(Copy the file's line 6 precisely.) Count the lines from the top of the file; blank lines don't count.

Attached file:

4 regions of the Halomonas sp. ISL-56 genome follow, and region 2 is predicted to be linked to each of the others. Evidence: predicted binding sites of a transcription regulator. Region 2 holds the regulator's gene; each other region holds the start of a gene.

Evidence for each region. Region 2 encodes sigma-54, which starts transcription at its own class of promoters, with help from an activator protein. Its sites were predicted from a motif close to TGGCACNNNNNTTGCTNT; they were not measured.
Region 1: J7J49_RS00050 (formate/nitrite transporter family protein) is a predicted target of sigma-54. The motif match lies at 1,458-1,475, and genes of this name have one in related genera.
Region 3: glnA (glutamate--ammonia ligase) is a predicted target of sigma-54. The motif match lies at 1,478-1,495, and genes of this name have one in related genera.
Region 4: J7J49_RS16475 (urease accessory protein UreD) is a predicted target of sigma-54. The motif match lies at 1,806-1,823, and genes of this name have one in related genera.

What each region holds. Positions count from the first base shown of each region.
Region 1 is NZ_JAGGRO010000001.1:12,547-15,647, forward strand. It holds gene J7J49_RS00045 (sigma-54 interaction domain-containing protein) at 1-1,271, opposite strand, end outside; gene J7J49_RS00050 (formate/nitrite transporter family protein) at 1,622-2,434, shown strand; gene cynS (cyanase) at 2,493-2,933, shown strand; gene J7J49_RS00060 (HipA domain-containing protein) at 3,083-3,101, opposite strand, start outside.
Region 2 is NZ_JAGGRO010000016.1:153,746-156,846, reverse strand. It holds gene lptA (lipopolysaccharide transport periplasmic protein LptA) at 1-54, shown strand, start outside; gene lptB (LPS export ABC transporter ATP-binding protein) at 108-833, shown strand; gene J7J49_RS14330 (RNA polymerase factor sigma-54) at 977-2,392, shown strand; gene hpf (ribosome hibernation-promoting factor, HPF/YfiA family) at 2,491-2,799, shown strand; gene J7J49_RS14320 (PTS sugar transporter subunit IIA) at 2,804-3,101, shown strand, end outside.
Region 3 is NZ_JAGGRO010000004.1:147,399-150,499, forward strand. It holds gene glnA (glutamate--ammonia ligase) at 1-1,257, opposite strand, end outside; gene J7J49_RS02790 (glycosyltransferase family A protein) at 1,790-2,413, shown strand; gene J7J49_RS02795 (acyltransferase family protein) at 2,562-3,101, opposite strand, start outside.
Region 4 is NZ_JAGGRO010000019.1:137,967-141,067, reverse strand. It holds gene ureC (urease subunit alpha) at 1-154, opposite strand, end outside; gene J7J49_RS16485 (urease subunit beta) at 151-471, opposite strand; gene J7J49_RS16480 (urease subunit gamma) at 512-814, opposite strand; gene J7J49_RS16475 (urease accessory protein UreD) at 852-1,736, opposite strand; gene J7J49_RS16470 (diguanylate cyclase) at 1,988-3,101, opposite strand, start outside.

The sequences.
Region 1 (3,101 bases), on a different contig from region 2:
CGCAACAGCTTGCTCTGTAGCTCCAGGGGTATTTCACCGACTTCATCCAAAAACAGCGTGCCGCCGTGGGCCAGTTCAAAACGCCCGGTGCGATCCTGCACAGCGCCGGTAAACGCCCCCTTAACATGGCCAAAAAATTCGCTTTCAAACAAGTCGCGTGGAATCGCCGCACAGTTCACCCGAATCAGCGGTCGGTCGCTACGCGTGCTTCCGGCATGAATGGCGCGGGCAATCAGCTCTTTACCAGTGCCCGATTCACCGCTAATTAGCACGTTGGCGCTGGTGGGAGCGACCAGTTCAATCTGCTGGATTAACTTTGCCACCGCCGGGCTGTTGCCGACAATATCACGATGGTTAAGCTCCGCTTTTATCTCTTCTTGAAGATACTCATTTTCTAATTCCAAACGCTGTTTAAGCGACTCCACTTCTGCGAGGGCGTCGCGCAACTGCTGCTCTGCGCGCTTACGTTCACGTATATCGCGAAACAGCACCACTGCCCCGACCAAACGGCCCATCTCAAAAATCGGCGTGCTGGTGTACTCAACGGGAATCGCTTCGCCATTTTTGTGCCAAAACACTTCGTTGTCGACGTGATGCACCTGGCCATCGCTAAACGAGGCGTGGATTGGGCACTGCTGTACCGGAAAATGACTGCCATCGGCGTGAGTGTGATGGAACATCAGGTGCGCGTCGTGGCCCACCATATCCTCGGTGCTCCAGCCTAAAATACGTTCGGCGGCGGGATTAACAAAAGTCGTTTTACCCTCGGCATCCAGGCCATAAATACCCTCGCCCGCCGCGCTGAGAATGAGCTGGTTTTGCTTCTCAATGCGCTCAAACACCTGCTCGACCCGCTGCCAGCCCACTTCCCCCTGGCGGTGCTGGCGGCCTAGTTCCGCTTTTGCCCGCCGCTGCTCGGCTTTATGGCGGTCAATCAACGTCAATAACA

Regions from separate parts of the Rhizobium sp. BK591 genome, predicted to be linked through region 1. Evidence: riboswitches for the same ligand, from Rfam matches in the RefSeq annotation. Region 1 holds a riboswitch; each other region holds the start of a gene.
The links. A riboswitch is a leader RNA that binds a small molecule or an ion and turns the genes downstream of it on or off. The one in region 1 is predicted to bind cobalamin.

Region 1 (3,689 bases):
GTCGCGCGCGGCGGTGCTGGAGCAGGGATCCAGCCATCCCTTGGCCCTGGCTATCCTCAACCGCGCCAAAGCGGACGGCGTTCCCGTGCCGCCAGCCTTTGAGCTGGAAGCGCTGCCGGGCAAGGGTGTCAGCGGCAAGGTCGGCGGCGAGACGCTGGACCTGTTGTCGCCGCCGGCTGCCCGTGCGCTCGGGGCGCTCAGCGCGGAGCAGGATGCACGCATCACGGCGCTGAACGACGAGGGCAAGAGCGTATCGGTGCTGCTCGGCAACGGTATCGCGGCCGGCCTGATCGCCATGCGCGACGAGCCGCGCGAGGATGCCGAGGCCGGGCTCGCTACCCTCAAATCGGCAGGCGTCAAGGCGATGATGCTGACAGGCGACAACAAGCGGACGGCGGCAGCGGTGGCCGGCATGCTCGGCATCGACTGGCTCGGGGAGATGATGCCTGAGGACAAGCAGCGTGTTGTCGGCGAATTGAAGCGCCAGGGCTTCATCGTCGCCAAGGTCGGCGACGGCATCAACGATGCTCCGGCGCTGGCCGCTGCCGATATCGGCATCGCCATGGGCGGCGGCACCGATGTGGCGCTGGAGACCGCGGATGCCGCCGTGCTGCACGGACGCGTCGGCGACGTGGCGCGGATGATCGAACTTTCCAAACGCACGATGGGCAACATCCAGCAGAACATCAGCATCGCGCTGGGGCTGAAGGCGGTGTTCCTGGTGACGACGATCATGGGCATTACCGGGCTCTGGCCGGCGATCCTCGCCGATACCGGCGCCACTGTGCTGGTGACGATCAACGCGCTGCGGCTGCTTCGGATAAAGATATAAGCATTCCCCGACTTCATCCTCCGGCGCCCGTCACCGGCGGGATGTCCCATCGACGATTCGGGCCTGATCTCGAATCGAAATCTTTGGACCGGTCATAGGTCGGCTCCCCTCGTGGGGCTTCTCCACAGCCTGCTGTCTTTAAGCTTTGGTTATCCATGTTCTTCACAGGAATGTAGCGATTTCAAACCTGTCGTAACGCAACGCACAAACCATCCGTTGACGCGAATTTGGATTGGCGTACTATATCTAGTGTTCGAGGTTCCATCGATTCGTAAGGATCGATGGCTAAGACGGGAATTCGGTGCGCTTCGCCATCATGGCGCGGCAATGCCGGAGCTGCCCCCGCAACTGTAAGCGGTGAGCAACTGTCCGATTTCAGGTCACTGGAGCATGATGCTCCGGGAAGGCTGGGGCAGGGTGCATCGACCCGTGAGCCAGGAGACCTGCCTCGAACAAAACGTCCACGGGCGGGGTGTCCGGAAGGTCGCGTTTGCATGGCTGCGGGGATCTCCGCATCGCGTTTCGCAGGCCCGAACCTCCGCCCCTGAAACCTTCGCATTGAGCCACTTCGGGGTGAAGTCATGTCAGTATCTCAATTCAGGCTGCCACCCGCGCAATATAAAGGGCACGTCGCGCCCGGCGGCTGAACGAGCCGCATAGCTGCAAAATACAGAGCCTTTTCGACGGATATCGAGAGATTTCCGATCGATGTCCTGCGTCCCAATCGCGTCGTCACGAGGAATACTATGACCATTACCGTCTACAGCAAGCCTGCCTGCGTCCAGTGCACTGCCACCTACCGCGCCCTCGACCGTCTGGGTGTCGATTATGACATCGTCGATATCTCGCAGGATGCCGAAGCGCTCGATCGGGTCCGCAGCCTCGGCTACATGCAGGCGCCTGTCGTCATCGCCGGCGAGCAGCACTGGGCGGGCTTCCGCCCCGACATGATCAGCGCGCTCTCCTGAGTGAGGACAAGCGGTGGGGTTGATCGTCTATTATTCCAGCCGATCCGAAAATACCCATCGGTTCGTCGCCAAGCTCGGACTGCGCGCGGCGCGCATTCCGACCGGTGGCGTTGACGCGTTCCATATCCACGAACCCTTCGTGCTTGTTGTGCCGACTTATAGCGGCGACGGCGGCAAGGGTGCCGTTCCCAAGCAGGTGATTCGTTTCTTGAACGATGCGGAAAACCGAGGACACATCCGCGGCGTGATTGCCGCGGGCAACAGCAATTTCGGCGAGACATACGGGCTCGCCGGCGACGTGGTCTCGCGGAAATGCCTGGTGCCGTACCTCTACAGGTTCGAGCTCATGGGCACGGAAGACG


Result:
What each region holds. Positions count from the first base shown of each region.